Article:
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Parliament considers a controversial bill that could redefine higher education.
Photo caption: An Indian youth practices his football skills at the Allahabad University campus in Allahabad on June 10. Indian parliament is now considering a bill that would open up the country to foreign universities. (Diptendu Dutta/AFP/Getty Images)
NEW DELHI, India — Parliament is considering an education bill that would allow foreign universities to legally set up shop in India. But, ironically, many say requirements included in the bill may actually deter institutions from doing so.
Among the bill's potentially onerous stipulations is that a foreign institution must have been accredited in its home country for at least 20 years. The institution must also set up a bank account in India with a minimum of about $11 million, and universities are forbidden from funneling surplus revenue back home. The Indian government maintains final say over which foreign universities get to operate in India.
Other facets of the bill appear less troublesome. The bill does not require that foreign universities abide by India's elaborate system of quotas, in which almost 50 percent of students at public universities need to be from various castes or ethnic groups. Nor does it set tuition caps. And, the bill states that the federal government may exempt institutions with solid international standing from all but a few provisions of the bill.
The downside to that freedom, though, is that the government would then become involved in running the institution through an advisory board of academics it nominates.
The future of the bill — which is the product of a very public four-year debate — remains to be seen. In March it won the approval of the prime minister's cabinet, but now it sits with parliament, where a multi-party committee will evaluate the bill and propose changes, if any, to the ministry in charge of higher education. Once that is complete, the revised bill goes to a full parliamentary vote.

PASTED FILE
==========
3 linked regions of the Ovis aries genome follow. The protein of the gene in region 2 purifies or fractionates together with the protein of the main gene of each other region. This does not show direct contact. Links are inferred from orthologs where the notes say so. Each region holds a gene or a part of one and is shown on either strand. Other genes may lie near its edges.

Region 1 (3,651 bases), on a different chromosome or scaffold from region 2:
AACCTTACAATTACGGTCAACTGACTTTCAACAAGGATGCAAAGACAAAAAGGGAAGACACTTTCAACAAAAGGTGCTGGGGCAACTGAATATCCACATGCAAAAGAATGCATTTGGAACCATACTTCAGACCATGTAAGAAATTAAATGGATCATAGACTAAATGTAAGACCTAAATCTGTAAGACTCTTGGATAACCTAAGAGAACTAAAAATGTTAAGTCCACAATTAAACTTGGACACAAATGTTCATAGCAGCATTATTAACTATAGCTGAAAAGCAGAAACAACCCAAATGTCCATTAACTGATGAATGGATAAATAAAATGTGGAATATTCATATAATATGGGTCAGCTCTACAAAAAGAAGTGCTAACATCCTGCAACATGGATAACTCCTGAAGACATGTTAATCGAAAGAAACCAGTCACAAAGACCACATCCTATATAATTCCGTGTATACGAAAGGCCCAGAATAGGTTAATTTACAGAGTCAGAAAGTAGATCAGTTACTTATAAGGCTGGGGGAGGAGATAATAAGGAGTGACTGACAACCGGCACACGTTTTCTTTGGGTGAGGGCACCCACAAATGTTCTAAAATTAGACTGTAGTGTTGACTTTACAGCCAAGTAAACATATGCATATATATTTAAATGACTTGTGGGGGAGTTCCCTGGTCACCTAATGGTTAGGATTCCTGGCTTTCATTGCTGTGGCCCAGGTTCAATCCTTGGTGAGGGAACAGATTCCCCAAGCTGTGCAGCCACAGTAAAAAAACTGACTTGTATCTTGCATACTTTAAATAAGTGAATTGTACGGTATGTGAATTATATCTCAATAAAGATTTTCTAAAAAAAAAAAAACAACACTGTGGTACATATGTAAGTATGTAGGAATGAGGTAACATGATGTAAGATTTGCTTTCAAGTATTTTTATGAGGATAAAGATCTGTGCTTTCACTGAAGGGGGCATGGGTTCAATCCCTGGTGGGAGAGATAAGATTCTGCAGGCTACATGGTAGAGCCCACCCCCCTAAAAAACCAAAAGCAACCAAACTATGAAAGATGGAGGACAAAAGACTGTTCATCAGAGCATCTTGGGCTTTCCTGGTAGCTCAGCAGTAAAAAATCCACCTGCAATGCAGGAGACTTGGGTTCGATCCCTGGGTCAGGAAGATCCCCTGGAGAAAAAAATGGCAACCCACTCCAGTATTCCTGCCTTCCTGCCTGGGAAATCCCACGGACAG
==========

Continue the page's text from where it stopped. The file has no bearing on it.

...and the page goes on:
India’s higher-education system needs help. That much almost all agree on. No more than 10 percent of India's 90 million college-age citizens go to college. While the most underprivileged members of that age group don't even make it through high school, many students in the country's rising middle class, too, are unable to find places in public higher education institutions because the system is so small. India has very few good government-approved institutions.
Pratap Bhanu Mehta, president of the Centre for Policy Research, a New Delhi-based think tank, says India must not look at foreign universities as separate and apart from domestic university reform.
"The ideal situation is one in which there is comprehensive regulatory reform of which foreign universities are one aspect," said Mehta. India needs foreign universities to meet student demand, he says, and to ensure that the country can recapture some of the $4 billion that the 200,000 or so Indian students studying abroad spend each year.
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Kipal Sibal, the minister in charge of higher education, had said he hopes the bill will pass before the end of the year.
Even though some foreign institutions currently operate in India illegally, there has been resistance among Indian officials to the idea of allowing them in formally. Even some members of the leading Congress Party are not in favor of the bill, though the party as a whole has aggressively pushed the idea of opening India up to foreign institutions.
Leftist parties have categorically said they don't want foreign universities in India, fearing that they will become enclaves of the rich.